Improve Activity Monitor Reporting Speed in OS X with Update Frequency

Feb 24, 2014 - 3 Comments

Activity Monitor icon in Mac OS X Many advanced Mac users have noticed that Activity Monitor appears slower these days when the app is updating CPU, Memory, Disk, Energy, and Network data, with the monitoring app apparently no longer offering real-time system resource statistics. Instead, Activity Monitor now defaults to offering a general aggregate of system use that feels relatively delayed. Well it’s not in your head and it doesn’t just feel delayed, it actually is delayed, as the new standard setting for Activity Monitor no longer updates system stats and usage every second or two, it waits a full five second before updating the app. While this provides a broader average of performance and resource usage, it may be inadequate for many advanced users who are accustomed to a more responsive task manager. For those who prefer to have more real-time resource data on their Macs, you can adjust the change interval back to the more aggressive reporting speed that existed prior to the change that arrived with OS X Mavericks.

Change the Update Frequency of Activity Monitor for Faster Usage

Adjusting the “update frequency” setting not only impacts how fast process activity changes in the primary Activity Monitor window, but it also adjusts the speed of updates shown in the CPU usage indicator for the apps Dock icon.

  1. Open “Activity Monitor”, found within the /Applications/Utilities/ folder or through Launchpad
  2. Pull down the “View” menu and go to “Update Frequency”
  3. Select the desired update frequency setting out of the three choices:
    • Very often (1 second) – aggressive, practically real time task and process observation and management
    • Often (2 seconds) – a reasonable middle setting that is significantly more responsive than the default 5 second setting, while not as aggressive or taxing as the real time resource updates
    • Normally (5 seconds) – this is the new default choice, it may feel too slow for power users who are accustomed to immediate response from activity monitor and process management

Change update frequency of Activity Monitor

Power users will almost certainly want to use the “Very often” option for maximum responsiveness, though the “Often” option is reasonable as well. If you’re using the Activity Monitor to troubleshoot errant processes or weird behavior, the faster the update frequency the better, whereas if you use Activity Monitor primarily as a means of casually observing CPU stats from the apps Dock icon to determine appropriate system behavior, then you may find the 2 second or 5 second options to be tolerable.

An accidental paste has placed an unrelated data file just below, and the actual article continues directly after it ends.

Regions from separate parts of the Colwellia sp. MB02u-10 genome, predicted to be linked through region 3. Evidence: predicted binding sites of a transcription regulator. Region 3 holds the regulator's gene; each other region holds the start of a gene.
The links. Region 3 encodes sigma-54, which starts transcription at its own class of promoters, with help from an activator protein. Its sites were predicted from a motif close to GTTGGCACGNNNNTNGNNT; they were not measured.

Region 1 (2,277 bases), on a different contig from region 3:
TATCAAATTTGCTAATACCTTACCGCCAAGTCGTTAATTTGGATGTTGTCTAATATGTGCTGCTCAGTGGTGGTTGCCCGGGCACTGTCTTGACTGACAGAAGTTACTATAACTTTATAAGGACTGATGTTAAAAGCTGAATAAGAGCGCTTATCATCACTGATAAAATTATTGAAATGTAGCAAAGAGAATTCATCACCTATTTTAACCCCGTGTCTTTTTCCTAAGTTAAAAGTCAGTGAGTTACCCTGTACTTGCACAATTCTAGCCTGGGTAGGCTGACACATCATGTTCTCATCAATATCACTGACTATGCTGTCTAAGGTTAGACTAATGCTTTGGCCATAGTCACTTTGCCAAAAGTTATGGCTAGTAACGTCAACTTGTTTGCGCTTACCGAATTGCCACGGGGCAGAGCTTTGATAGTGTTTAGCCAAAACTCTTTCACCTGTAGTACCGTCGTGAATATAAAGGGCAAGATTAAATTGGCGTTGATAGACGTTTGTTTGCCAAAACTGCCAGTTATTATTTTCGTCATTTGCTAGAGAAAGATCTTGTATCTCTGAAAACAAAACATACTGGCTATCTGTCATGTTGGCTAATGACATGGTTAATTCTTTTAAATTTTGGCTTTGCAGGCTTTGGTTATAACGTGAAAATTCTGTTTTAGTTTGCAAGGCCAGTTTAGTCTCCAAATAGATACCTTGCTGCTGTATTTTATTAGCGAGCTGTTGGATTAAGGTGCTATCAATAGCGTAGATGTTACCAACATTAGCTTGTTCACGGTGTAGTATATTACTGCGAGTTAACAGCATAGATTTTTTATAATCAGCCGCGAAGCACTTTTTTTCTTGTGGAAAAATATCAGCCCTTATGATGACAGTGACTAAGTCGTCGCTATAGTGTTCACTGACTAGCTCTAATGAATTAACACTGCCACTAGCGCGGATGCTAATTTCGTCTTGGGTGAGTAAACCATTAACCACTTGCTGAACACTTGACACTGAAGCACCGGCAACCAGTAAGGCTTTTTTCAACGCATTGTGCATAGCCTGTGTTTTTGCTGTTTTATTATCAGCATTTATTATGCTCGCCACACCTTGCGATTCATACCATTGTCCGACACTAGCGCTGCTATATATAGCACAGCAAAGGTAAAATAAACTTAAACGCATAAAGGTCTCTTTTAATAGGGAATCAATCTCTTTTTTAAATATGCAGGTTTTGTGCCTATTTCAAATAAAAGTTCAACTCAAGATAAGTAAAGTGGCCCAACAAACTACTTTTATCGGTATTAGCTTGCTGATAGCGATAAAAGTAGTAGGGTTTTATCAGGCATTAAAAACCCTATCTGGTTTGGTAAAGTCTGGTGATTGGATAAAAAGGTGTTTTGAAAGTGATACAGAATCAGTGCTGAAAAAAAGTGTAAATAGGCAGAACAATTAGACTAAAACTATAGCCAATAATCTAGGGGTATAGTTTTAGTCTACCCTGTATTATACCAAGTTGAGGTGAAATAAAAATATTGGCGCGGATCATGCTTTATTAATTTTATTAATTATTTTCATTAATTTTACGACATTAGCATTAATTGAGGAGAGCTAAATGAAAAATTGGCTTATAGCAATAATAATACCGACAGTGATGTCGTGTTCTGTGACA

Increase Activity Monitor reporting speed

Somewhat ironically, Activity Monitor itself can also impact performance to a limited extent by aggressively monitoring system resource usage, perhaps why Apple chose the more averaged “5 second” option as the new default for OS X. For most purposes though, the hit from running Activity Monitor is minimal at beset, and most users won’t notice any meaningful degradation to performance or battery life by changing the update frequency setting. If you’re concerned about that, keeping the setting at “Normal (5 seconds)” for general Activity Monitor usage and selectively changing it to the “1 second” choice for troubleshooting, force quitting errant apps and processes, or general task management is entirely reasonable.

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Posted by: Paul Horowitz in Mac OS X, Tips & Tricks

3 Comments

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  1. The Platonic Cave says:

    I did notice this too, but I never bothered to look for a solution because I figured it was just another broken feature to come with OS X Mavericks, dumbing it down for the average iOS user who may happen to stumble onto a Mac and accidentally open something they shouldn’t

    Pleasantly surprised here, thanks for this!

  2. Jack Barker says:

    Mine has four choices from 0.5 seconds, to 5 seconds.

    • jordan says:

      What version of OS X? I only have the three choices in OS X Mavericks, Apple keeps oversimplifying the Mac thing down to iOS levels, not good :\

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